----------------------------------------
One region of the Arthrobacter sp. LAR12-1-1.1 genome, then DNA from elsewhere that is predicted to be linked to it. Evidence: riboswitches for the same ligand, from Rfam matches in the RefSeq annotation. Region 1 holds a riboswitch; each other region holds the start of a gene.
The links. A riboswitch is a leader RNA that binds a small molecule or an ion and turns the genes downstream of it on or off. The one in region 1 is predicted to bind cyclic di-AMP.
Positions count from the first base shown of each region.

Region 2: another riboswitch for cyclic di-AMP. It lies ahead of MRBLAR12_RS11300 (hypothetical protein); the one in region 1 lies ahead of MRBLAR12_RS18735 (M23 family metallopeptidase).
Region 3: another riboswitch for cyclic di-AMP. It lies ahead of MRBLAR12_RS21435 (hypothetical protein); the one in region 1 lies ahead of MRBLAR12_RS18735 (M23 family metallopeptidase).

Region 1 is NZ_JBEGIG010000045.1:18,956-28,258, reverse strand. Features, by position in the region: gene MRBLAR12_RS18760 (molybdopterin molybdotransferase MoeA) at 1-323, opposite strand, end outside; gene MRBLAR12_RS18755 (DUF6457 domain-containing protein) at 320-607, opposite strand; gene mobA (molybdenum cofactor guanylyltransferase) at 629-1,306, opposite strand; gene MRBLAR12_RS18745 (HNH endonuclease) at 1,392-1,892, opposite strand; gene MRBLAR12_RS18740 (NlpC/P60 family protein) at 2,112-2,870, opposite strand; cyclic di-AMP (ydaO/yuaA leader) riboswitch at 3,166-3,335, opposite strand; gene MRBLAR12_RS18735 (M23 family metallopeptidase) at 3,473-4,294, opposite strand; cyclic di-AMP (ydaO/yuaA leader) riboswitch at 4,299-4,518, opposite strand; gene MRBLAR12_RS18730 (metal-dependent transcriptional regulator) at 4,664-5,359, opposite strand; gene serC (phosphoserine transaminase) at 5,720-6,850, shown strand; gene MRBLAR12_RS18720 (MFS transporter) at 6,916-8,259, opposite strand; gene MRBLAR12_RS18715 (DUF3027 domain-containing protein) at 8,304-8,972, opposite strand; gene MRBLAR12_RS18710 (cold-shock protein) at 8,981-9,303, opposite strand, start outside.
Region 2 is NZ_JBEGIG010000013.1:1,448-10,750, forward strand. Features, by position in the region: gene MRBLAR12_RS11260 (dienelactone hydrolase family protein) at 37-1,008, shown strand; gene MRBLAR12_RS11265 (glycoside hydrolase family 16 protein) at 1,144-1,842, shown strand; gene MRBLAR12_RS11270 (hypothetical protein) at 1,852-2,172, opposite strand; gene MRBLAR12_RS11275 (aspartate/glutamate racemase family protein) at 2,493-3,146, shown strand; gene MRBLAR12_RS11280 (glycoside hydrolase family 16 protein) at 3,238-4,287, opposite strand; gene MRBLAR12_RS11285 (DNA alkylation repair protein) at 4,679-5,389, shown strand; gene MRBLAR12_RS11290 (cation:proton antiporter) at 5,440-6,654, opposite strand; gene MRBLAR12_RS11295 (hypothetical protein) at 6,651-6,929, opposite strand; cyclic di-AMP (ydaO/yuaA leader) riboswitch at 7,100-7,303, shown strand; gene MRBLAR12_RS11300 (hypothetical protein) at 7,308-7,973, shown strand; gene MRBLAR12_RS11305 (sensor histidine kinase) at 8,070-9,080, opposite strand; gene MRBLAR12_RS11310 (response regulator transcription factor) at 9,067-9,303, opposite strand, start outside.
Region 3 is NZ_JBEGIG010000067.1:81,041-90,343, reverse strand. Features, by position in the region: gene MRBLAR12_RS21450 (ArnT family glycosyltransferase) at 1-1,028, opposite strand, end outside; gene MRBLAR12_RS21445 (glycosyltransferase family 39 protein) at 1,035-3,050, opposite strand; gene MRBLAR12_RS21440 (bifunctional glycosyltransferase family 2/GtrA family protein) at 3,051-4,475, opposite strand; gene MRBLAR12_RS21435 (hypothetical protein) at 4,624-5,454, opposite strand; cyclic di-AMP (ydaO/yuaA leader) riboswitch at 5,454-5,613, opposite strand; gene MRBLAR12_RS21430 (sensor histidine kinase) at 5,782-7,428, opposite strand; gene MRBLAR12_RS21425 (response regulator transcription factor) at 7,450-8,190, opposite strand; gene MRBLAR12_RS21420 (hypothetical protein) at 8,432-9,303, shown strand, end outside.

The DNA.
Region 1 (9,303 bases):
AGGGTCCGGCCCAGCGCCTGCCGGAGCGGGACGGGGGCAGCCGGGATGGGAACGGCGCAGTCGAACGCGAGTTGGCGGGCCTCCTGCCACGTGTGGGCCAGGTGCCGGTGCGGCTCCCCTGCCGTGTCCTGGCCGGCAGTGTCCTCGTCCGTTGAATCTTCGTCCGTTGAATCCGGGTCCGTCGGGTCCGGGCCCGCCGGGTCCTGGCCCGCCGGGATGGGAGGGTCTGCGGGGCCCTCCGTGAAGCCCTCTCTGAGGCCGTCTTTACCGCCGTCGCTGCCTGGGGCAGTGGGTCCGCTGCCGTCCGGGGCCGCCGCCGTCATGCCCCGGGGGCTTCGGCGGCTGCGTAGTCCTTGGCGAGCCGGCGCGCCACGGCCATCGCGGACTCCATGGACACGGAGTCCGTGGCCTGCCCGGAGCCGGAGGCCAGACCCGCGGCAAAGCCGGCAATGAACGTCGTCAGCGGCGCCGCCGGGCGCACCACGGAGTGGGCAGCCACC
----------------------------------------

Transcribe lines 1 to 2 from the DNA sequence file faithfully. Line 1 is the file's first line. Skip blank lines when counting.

One region of the Arthrobacter sp. LAR12-1-1.1 genome, then DNA from elsewhere that is predicted to be linked to it. Evidence: riboswitches for the same ligand, from Rfam matches in the RefSeq annotation. Region 1 holds a riboswitch; each other region holds the start of a gene.
The links. A riboswitch is a leader RNA that binds a small molecule or an ion and turns the genes downstream of it on or off. The one in region 1 is predicted to bind cyclic di-AMP.